• Kevin Lynch

    Puts things in perspective. Detroit has four games left against the Tribe but Cleveland will be so close to clinching by that point that they may not have the same resolve. Verlander coming back to form has made almost as big a difference as Happ has for Toronto.

  • Michael Pederson

    I think part of this article is a stretch to make a point. Ortiz sat in Minnesota for 6 years before even going to Boston. That is a stretch. And keep in mind the Mariners had a 45 HR hitter and 19 game winner in 93 and finished in 4th, 2 games over .500. The bigger picture is the huge improvement in the offense this year, going from 13 in the AL in runs to 5th this year. By the way, Trumbo has a WAR value this year that is almost pedestrian, HRs are not everything. Also, the one focus point you could point to is our blown saves. We are 3rd in the AL in Save Opportunities (and only accomplished 63% of them or (45). If you want to point a finger, if we just hit an average number in Saves per opportunities, we would be at the top of that WC list. In other words, this article is not very newsworthy. We dumped a limited player who cost a lot, who can only seem to hit HRs and Happ seems Happier in Toronto than in Seattle. But we are still a better team than last year.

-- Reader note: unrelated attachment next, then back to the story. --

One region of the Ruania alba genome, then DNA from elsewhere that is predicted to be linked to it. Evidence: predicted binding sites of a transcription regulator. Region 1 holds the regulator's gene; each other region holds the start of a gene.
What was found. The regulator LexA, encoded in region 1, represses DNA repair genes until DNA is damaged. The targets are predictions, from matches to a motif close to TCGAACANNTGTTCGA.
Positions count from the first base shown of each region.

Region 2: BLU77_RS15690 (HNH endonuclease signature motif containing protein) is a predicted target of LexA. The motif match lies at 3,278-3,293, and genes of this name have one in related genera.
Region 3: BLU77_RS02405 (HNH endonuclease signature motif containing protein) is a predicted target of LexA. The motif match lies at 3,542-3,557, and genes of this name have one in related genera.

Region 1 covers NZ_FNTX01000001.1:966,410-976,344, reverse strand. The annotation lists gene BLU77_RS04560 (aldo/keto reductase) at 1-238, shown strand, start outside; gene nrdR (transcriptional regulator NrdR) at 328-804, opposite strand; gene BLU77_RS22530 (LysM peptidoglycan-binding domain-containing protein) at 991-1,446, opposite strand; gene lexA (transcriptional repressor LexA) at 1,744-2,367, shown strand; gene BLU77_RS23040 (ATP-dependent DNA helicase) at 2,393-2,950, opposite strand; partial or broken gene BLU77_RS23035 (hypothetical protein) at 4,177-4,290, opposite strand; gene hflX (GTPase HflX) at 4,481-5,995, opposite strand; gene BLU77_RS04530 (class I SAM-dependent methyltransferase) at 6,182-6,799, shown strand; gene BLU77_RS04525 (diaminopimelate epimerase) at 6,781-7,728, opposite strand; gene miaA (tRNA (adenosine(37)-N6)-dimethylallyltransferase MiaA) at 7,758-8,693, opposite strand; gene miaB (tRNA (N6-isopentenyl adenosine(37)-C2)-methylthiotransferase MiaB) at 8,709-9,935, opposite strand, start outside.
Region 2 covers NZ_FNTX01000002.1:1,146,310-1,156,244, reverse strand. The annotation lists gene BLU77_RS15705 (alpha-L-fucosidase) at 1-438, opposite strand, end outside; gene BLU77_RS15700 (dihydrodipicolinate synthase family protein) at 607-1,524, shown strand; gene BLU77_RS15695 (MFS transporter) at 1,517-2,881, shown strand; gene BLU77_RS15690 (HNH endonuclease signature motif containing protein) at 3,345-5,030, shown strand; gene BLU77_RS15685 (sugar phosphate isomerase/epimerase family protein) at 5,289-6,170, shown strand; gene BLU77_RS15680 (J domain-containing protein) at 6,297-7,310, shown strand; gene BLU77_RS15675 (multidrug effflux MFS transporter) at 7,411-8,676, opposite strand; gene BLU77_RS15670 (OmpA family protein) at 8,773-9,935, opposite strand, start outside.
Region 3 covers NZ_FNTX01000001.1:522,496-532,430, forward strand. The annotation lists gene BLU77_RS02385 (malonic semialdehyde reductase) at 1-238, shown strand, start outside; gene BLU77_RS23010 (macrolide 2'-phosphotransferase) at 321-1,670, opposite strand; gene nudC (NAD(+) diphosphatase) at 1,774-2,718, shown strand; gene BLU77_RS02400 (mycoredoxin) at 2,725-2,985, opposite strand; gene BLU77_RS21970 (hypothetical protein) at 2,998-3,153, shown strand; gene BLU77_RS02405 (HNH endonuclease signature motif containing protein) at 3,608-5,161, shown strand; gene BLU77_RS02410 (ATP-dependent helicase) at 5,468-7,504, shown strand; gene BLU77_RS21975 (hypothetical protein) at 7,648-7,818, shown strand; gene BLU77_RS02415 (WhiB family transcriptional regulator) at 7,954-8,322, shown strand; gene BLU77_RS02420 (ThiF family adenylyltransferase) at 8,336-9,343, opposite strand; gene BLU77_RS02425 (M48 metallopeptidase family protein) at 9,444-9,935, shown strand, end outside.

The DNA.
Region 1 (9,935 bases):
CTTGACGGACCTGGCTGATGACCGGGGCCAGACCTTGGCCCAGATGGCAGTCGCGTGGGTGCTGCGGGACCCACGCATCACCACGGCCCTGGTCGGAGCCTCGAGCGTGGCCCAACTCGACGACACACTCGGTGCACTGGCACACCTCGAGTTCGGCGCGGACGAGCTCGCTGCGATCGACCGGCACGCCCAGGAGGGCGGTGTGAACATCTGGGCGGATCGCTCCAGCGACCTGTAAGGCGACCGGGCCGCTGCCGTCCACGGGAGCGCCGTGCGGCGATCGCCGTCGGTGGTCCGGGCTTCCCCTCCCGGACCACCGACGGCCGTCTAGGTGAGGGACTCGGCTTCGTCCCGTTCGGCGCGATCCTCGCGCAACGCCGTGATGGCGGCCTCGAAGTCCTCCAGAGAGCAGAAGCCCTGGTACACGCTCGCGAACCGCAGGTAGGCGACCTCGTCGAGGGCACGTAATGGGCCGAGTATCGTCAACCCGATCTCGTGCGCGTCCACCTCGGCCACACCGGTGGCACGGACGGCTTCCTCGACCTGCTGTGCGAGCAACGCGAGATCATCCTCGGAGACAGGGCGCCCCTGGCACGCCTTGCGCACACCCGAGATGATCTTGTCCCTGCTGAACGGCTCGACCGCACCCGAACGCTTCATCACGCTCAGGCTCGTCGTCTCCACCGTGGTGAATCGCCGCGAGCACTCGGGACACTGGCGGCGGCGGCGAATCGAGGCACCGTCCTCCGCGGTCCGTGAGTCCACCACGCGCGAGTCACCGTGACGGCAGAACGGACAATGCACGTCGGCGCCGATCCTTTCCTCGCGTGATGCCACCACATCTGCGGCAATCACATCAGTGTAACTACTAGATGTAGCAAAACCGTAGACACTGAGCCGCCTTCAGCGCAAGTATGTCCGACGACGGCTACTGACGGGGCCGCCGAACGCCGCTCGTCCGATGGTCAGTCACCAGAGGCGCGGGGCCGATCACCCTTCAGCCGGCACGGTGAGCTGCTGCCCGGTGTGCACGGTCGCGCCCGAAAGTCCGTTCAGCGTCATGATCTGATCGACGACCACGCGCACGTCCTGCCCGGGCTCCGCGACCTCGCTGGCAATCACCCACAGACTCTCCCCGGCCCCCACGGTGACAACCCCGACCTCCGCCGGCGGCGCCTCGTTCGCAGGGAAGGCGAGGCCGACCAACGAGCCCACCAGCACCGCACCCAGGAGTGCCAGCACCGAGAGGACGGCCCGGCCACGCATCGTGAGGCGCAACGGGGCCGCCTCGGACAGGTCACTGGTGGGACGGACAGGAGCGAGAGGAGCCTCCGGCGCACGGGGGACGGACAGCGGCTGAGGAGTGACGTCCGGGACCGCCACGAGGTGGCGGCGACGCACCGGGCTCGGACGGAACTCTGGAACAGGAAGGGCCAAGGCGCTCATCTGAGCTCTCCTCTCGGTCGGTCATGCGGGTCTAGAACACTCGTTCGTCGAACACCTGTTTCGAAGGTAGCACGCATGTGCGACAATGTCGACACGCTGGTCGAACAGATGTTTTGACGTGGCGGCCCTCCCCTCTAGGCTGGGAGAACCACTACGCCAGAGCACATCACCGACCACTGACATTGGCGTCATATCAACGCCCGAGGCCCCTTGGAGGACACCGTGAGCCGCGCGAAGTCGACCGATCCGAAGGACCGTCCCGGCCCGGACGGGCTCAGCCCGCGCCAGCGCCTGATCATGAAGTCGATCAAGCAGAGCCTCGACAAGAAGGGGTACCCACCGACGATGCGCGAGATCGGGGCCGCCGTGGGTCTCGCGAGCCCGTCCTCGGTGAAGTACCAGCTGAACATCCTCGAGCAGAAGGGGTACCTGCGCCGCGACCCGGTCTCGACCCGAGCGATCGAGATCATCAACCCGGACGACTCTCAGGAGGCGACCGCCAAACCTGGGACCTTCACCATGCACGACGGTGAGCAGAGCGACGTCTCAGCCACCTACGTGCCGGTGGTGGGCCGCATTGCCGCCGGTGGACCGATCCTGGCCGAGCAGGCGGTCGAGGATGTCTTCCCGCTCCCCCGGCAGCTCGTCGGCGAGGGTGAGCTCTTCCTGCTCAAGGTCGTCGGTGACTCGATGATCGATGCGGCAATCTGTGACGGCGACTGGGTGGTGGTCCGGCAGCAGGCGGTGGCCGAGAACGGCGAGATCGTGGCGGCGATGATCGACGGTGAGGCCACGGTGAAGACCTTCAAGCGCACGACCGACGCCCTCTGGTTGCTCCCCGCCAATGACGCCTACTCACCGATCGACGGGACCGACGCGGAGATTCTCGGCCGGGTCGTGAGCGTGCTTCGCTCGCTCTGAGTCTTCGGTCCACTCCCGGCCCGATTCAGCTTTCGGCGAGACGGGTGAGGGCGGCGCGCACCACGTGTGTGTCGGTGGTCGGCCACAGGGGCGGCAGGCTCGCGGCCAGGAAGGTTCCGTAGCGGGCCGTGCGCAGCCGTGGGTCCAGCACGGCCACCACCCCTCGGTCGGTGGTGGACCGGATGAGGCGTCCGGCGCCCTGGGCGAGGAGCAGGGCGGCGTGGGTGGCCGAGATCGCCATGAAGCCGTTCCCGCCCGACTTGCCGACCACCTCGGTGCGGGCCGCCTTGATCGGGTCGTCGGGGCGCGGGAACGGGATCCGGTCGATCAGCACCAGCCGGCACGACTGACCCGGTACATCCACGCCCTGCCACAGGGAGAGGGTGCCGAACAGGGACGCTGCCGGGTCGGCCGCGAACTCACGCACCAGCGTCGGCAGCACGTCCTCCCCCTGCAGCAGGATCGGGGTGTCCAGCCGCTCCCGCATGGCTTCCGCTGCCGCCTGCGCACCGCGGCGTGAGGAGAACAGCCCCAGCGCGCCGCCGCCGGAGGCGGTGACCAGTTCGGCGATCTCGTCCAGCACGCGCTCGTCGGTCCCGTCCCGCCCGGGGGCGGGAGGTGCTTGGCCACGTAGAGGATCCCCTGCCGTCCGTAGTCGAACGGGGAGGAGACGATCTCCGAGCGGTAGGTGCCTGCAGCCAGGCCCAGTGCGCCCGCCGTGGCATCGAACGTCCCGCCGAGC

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  • Dan Whitmarsh

    I think you’re asking the wrong question. It’s not a matter of how much better the Mariners would be if Happ and Trumbo were still playing for Seattle, but how much worse those two would be playing if they were still Mariners. Of course they’re both doing so well now that they’re on different teams. It’s the Seattle curse.